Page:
Sultan Sulaiman Syarifalludin ruled with impartial justice and his majesty was very devoted to the people and the kingdom of Patani. Although his majesty's rule was carried out under the control and supervision of the Siam-Thai raja, nevertheless he upheld the position of his people, country, and kingdom.

       After Sultan Sulaiman Syarifalludin had occupied the throne of the kingdom of Patani for ten years, to the beginning of A.D. 1899, on the fourth of the month of Rabi'ul-awwal 1316, his majesty also died and was buried in the cemetery of Tok Ayah.

On his death his majesty left two sons and two daughters which were borne by two wives, namely:

His child by his Kelantan wife,

(1) Tungku Sulung, wife of Tungku Betara.

His children by Tungku Nik Putih, daughter of the Raja of Sia,

(2) Tungku Besar Tuan Kambing, wife of Tungku Mahmud,

the raja muda;

(3) Tungku Abdulkadir Kamaralladin, who later became the fifth raja of Patani,
(4) Tungku Mahmud Saleh.

      After the death of his majesty, his son Tungku Abdulkadir Kamaralladin was chosen to ascend the throne of the kingdom of Patani in place of his father, and became the fifth raja of Patani descended from the rajas of Kelantan. He was also the last Malay raja to rule the country of Patani.

       In the year A.D. 1902, the Siam-Thai raja in Bangkok decided to change the system of government in his subject territory of Patani. IIe wanted the seven provinces in Patani to be combined into a single province, called a region [boriwen]. He abolished the sovereignty and authority of the seven Malay rajas and placed the government of the country of Patani under the supervision and control of the raja of Singgora.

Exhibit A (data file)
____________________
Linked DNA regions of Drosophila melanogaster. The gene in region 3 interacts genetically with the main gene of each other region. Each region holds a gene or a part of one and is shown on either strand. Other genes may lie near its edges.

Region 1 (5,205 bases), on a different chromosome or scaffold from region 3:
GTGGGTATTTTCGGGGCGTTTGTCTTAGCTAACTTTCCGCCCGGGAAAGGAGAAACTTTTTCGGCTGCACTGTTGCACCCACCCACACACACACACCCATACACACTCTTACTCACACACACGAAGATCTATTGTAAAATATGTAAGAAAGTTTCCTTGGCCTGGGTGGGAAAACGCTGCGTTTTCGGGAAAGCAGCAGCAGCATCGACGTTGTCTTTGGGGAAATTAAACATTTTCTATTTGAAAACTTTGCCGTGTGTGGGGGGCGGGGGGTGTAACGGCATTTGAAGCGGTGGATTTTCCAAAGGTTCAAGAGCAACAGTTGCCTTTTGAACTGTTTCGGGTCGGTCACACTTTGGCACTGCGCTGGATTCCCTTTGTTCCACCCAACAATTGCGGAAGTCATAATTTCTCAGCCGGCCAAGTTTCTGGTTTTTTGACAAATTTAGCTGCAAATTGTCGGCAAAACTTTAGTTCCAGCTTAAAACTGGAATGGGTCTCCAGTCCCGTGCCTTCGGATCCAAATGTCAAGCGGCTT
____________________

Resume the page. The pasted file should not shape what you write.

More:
The Siam-Thai raja well knew that this wish would certainly be resisted strongly by the Malay rajas because this meant withdrawing their sovereignty and their right of overlordship in the country of Patani. Therefore he sent a minister as envoy to Patani in order to discuss this matter with the Malay rajas. In this meeting he requested the signatures of the Malay rajas as a token of permission and agreement with the wish of the raja of Siam. At the same time he promised to give pensions to the rajas and their households until their deaths. However, the rights and revenues in the country of Patani all had to be surrendered to the raja of Siam in Bangkok. The Malay rajas would no longer be forced to send tribute of the bunga mas to Bangkok.

         By using all sorts of trickery and deceit many of the Malay rajas were deceived so that they were willing to give their signatures admitting agreement with the wishes of the raja of Siam-Thai. Only Tungku Abdulkadir Kamaralludin, raja of Patani, staunchly resisted the wishes of the raja of Siam and did not want to give his signature to the envoy from Siam who came to Patani. This was because his majesty knew that the desire of the raja of Siam meant the seizing of all rights of the Malay people, including the right of suzerainty over the country of Patani, and that the fate of the Malays would be to fall under the yoke of subjugation to the Siam-Thai, having lost their rights to freedom and independence.

         With this realization, Tungku Abdulkadir was fully determined not to agree to the wish of the raja of Siam-Thai. At this the ministerial envoy tried forcibly to arrest his majesty. One day he pretended to invite his majesty to the house where he was staying. He said he wanted to discuss many things. As soon as his majesty came to his house he was quickly confined by the Siam-Thai men in a room and not permitted to leave. This affair was so quickly carried out that his majesty himself did not realize what was happening.

      When the fact of his capture was known to the Malay chiefs they came in a crowd intending to free their raja from the captivity of the Siamese. But his majesty thought it useless to allow his people to spill their blood because he knew the strength of the people of Patani at that time was too small. So they left his majesty in captivity. The other Malay rajas agreed with the Siam­Thai raja by giving their signatures, except for the raja of Ligeh and the raja of Rahrnan, who were of the same opinion as his majesty. However, because they were threatened by the Siam­Thai, these rajas too later were forced to accede to the wishes of the raja of Siam.